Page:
As mentioned above, choosing which membrane to use requires an evaluation of various aspects, including climatic conditions, the type of insulation, structural components and a technical assessment based on thermo-hygrometric measurements.
Discover the full range offered by TeMa Building Solutions here.
“A hole in the roof is enough to ruin a home.”
So the (Italian) saying goes. Of course, there may not be any holes in the roof in the strict sense of the word, but, unfortunately, in a broad sense there might be. Roofs are subject to problems such as water seepage, damp and, in the case of trafficable flat roofs or car park roofs, heavy loads.
The roof is the part of a building directly exposed to weather conditions, such as rain, snow and hail, but also to heavy loads. It’s the least visible part of the house and the most difficult to inspect. When building a roof, it’s therefore essential to consider factors that might affect its integrity and safety, as well as harm the health of occupants.
Water seepage leads to damp and peeling walls. Dampness means mould and unhealthy attic environments.
So, let’s take a look at the main problems and see what solutions can be found.
Ponding on a roof will wet and ruin the materials used. It’s therefore necessary to install a drainage system for rainwater or, in the case of trafficable flat roofs, for accidental leaks of oil or fuel from vehicles. This applies to green roofs, trafficable flat roofs and ballasted flat roofs.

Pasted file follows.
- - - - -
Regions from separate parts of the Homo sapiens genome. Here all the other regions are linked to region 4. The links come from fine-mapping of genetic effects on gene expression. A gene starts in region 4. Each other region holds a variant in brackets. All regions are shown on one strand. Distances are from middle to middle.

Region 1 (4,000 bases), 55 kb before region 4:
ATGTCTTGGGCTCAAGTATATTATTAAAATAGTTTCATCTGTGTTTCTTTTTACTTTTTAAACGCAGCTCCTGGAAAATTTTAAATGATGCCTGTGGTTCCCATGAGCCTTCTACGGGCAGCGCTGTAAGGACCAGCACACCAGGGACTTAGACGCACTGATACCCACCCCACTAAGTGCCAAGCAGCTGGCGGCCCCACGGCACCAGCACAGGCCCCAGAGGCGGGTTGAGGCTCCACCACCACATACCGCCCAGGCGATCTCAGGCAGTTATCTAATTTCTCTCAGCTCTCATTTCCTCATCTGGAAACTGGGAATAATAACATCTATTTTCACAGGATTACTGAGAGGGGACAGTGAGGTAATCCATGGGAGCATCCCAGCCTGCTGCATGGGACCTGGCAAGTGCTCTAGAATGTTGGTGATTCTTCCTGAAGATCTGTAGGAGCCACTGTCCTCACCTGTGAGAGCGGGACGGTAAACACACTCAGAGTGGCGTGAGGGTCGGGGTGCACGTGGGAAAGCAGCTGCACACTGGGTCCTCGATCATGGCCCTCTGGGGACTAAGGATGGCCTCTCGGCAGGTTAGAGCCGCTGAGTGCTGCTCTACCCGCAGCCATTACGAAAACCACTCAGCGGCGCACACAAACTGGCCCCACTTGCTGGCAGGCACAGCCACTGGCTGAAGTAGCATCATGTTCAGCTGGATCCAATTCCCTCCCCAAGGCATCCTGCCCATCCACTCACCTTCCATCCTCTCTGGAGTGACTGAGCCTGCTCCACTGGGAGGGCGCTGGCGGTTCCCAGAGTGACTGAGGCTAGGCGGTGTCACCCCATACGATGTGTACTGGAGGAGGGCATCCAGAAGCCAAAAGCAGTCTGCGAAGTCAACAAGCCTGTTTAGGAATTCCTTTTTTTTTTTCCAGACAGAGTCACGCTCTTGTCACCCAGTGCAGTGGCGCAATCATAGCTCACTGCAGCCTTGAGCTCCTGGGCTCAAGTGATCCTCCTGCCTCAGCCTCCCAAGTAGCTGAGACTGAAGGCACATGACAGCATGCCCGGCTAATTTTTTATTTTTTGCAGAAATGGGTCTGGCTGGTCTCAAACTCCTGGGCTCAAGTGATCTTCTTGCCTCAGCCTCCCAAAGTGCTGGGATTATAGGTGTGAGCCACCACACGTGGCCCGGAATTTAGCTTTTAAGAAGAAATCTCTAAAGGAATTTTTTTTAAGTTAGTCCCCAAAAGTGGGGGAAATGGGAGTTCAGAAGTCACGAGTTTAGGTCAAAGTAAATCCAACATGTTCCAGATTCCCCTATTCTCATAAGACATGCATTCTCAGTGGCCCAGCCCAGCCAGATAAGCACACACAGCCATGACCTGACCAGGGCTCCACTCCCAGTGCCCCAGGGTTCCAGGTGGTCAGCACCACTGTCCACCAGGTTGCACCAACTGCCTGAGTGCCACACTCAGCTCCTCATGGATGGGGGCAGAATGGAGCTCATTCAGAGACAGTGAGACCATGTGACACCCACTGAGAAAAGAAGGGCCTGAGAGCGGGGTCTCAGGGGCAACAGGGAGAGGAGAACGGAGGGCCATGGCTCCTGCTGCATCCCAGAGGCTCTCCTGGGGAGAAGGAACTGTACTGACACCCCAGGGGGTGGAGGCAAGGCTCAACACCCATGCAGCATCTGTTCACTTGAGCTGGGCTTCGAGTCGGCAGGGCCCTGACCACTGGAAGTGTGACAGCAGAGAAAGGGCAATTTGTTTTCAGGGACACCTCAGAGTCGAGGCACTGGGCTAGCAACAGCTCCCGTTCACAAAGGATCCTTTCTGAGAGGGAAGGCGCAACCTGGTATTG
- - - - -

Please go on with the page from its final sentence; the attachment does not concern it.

Solutions need to be found that don’t increase the “load” on the roof.
TeMa Building Solutions recommends installing its drainage geocomposite , T-Mix Drain Plus and TMD 1011, ideal for trafficable flat roofs and flat green roofs; its T-Kone G Drain studded membrane, suitable for ballasted flat roofs and flat green roofs; or T-Net Drain geonet for trafficable flat roofs.
It’s also necessary to focus on vapour control. Due to temperature differences between the air and the roof material, there’s a risk of condensation forming. To prevent this, highly waterproof vapour diffusion membranes need to be laid.
The membranes in the T-Vapo range act as a barrier, retarder and vapour diffuser for pitched roofs.
Mechanical protection of waterproofing
The first step is to ensure that the waterproofing layer is intact and remains that way. Any cracks, cuts or inaccurate application in corners can cause irreparable damage to the underlying surface, requiring major intervention and considerable costs. By the time damp patches appear, the damage is often already severe.
Moreover, in the case of roofs used as parking areas or flat green roofs, the heavy weight that the materials need to withstand must be considered.
TeMa Building Solutions proposes its T-Kone G Drain studded membrane and the Tematex range of geotextiles for flat green roofs.